Exorbitant sports salaries - it's simply supply and demand

By DAVID MOON, Moon Capital Management
January 21, 2007

Mid-way through the 2005 season, Notre Dame head football coach Charlie Weiss was rewarded with a 10 year, multi-million dollar contract that made him the nations' highest paid college football coach. Less than two years later, new Alabama head coach Nick Saban has dethroned Weiss, and is the new King of the Football Finance Throne.

The real story here is about compensation. Relative compensation. What are these employees actually worth? Apparently, the University of Alabama trustees or president thinks Saban is worth $32 million.

Nick Saban will make more for each of the 12 or 13 games a year he coaches than a starting Birmingham schoolteacher makes in a year. The importance of the school teacher's job infinitely exceeds that of a football coach. Can society justify the relative compensation of the two professions?

Yes. It's easy.

The price (salary) of an employee depends on the same factors that drive the price of everything else: supply and demand. There are few people who successfully run $60 million football operations. When you're sitting in your recliner watching the game, whining about play calling, the job looks pretty easy. But there's a reason you're sitting in your easy chair and not roaming the sidelines. The pool of people who are qualified to do that job just isn't very large ' at least not compared to most jobs. And since the sports business is such a lucrative one, the salaries are insanely- but logically - huge.

If you are not satisfied with the pay of your current position, you ought to get a new job. If you don't like working at the Waffle House, you can go to Shoney's. Or you can go to medical school and become a doctor. But moving from the Waffle House to calling plays for the Vols just isn't a choice. There are about 120 Division 1A college football teams in the country. As long as anyone in this country is interested in watching college football on television or in person, those 120 guys will make much more money than a police officer - a person who risks his or her life each day for strangers.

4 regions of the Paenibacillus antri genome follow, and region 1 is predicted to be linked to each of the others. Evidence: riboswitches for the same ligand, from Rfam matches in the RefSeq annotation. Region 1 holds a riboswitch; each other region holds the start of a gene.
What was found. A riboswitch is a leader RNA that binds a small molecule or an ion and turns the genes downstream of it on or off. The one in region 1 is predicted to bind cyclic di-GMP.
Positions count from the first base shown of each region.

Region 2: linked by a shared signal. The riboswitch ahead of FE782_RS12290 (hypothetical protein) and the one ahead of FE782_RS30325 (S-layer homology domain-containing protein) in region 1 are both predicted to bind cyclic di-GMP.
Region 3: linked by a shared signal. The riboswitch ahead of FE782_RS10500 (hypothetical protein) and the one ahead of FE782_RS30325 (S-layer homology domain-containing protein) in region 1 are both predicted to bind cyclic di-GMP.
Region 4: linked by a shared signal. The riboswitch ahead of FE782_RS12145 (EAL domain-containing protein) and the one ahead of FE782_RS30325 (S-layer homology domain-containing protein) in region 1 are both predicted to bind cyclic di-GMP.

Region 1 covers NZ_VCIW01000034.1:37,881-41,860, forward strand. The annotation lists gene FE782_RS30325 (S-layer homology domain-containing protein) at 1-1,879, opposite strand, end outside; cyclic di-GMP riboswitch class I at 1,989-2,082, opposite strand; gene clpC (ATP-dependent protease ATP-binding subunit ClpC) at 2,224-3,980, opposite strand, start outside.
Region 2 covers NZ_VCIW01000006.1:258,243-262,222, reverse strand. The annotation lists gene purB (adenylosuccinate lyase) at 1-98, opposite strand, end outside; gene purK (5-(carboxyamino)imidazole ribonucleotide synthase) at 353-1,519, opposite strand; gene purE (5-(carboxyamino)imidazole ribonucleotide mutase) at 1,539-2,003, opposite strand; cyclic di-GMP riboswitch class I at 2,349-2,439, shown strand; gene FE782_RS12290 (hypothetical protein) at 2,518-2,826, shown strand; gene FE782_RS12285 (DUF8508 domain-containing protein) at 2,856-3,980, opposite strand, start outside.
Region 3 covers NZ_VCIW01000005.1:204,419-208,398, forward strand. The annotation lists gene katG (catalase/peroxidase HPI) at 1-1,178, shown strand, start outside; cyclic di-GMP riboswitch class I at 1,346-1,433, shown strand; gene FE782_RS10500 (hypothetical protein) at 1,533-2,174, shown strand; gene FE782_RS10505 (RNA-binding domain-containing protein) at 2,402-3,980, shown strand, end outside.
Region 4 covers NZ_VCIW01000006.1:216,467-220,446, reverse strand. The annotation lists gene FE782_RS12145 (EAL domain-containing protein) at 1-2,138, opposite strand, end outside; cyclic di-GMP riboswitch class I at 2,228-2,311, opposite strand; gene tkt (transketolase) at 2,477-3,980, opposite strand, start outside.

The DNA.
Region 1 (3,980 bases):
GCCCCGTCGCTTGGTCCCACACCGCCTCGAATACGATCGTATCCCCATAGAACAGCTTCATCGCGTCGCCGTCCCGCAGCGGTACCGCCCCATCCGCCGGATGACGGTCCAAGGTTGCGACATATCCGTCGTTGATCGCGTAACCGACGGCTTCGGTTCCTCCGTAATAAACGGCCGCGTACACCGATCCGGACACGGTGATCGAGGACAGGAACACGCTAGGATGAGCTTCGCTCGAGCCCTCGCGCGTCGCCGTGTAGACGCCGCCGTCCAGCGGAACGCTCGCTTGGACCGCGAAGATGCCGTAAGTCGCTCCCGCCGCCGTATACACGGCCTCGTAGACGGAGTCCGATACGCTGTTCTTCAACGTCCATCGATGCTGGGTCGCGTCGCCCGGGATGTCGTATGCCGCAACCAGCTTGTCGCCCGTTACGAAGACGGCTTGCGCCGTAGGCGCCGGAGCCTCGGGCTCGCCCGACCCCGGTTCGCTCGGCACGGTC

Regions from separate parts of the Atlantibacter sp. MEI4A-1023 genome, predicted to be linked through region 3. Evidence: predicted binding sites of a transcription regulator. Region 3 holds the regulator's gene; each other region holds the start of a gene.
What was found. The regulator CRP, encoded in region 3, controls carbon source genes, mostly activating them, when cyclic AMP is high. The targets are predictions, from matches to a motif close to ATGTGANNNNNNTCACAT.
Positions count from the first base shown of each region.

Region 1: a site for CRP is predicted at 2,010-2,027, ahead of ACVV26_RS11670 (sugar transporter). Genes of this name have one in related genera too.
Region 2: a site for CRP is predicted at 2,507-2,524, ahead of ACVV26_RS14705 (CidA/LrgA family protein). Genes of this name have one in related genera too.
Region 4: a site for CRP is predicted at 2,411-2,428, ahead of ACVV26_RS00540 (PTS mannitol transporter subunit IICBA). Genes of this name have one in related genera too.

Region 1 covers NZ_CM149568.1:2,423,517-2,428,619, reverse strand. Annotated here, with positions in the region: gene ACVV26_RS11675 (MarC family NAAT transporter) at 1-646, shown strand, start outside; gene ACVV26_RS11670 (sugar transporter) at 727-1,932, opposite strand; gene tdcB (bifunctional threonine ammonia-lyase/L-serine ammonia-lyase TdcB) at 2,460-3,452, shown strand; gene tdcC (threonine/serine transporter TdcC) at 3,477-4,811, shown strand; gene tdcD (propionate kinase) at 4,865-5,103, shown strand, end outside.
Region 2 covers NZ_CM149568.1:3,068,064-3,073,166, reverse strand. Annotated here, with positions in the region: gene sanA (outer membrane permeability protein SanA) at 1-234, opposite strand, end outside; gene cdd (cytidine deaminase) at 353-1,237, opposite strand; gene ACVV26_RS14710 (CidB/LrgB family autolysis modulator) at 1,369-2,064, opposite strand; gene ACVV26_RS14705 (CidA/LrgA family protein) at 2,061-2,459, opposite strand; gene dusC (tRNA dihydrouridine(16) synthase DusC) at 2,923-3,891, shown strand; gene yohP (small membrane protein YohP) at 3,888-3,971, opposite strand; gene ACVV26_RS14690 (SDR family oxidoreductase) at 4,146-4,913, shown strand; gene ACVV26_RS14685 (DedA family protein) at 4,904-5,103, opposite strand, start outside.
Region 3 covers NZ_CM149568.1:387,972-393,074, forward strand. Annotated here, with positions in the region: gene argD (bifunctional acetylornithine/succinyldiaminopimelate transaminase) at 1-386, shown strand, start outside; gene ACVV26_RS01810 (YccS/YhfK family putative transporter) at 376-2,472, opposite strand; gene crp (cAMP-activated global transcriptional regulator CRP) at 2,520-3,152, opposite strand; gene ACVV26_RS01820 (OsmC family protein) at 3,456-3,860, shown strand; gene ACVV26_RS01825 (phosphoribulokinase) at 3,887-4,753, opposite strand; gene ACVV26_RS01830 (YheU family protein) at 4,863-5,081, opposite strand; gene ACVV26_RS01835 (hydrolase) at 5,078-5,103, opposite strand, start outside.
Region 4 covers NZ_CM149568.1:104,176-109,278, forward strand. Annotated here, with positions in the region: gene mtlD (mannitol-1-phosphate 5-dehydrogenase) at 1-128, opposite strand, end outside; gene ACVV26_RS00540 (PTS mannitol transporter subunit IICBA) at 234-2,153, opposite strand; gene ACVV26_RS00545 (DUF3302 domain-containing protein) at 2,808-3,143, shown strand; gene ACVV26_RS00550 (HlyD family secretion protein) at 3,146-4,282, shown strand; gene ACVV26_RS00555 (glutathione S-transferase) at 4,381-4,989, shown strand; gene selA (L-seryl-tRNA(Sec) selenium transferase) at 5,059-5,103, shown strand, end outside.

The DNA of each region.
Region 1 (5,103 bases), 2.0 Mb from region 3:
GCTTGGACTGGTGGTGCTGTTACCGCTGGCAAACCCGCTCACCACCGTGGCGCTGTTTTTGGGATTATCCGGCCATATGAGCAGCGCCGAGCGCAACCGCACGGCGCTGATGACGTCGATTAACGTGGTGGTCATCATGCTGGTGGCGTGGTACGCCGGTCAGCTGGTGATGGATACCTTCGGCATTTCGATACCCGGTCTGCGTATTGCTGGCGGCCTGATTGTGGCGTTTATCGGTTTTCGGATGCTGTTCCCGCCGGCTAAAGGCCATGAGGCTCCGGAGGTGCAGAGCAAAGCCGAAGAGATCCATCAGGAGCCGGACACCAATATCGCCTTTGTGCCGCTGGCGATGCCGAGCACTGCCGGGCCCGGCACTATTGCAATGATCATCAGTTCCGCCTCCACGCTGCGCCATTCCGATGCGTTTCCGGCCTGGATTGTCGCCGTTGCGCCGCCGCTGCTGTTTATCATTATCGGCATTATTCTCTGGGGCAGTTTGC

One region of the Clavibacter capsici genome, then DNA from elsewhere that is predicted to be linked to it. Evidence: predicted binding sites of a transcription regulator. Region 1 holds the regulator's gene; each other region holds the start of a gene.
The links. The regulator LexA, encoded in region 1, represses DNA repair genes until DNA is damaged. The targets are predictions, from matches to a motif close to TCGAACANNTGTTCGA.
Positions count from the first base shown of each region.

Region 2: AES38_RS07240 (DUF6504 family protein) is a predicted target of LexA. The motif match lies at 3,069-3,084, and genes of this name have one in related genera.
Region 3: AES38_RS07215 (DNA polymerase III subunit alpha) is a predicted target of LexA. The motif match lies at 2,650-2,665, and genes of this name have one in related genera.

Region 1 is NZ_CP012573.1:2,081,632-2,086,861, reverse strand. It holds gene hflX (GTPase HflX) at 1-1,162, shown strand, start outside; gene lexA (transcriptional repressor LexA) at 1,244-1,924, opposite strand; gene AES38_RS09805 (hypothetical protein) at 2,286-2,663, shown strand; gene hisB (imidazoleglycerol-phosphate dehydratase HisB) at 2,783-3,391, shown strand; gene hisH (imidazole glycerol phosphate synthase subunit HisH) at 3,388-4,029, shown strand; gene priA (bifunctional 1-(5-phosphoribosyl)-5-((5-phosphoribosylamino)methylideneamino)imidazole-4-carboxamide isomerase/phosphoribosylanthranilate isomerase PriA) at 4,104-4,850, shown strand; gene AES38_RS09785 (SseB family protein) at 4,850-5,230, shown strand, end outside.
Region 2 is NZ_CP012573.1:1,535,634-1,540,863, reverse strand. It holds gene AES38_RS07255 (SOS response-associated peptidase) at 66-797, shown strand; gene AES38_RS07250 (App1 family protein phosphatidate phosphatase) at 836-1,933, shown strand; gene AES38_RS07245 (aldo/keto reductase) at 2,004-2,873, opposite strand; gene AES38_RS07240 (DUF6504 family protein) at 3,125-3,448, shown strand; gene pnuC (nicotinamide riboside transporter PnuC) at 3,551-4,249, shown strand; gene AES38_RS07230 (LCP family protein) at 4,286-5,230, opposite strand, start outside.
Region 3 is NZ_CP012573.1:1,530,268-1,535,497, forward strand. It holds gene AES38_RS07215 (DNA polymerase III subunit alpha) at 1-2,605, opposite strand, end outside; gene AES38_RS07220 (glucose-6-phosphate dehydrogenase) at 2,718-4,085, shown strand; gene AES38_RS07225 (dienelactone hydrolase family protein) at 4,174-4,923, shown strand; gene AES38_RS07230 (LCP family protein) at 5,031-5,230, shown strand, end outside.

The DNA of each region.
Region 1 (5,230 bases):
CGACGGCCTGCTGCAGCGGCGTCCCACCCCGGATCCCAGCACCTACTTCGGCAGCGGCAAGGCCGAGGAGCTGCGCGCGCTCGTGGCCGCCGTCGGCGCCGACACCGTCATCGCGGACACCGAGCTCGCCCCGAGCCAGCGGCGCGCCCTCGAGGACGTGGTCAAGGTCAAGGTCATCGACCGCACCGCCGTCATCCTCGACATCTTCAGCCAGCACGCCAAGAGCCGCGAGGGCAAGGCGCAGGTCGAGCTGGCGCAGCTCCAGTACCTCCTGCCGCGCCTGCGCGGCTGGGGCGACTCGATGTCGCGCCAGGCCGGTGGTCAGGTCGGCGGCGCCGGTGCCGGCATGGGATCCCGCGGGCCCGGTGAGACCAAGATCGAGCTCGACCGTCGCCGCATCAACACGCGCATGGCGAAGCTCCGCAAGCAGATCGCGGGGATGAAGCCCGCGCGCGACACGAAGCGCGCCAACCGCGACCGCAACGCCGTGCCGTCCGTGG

This is not new. Since the days of gladiators, court jesters and outdoor thespians, society well compensates people with popular - and rare ' skills. The strong economy, increased television revenues and the trend toward public financing of sports facilities merely exacerbates the effect.

Both James Taylor and I play the guitar. His pay is hundreds of thousands of dollars an evening; I would have to pay my friends to listen to me. Taylor has a skill matched by few people on earth. Fortunately for him, people enjoy his skill and are willing to buy CDs and attend concerts. Is James Taylor performing a societal service as important as the emergency room nurse who saves lives every evening? No way. Our society produces many more professional nurses than professional guitarists, so the financial odds are stacked against the nurses.

It's simply supply and demand.

David Moon is president of Moon Capital Management, a Knoxville-based investment management firm. This article originally appeared in the News Sentinel (Knoxville, TN).

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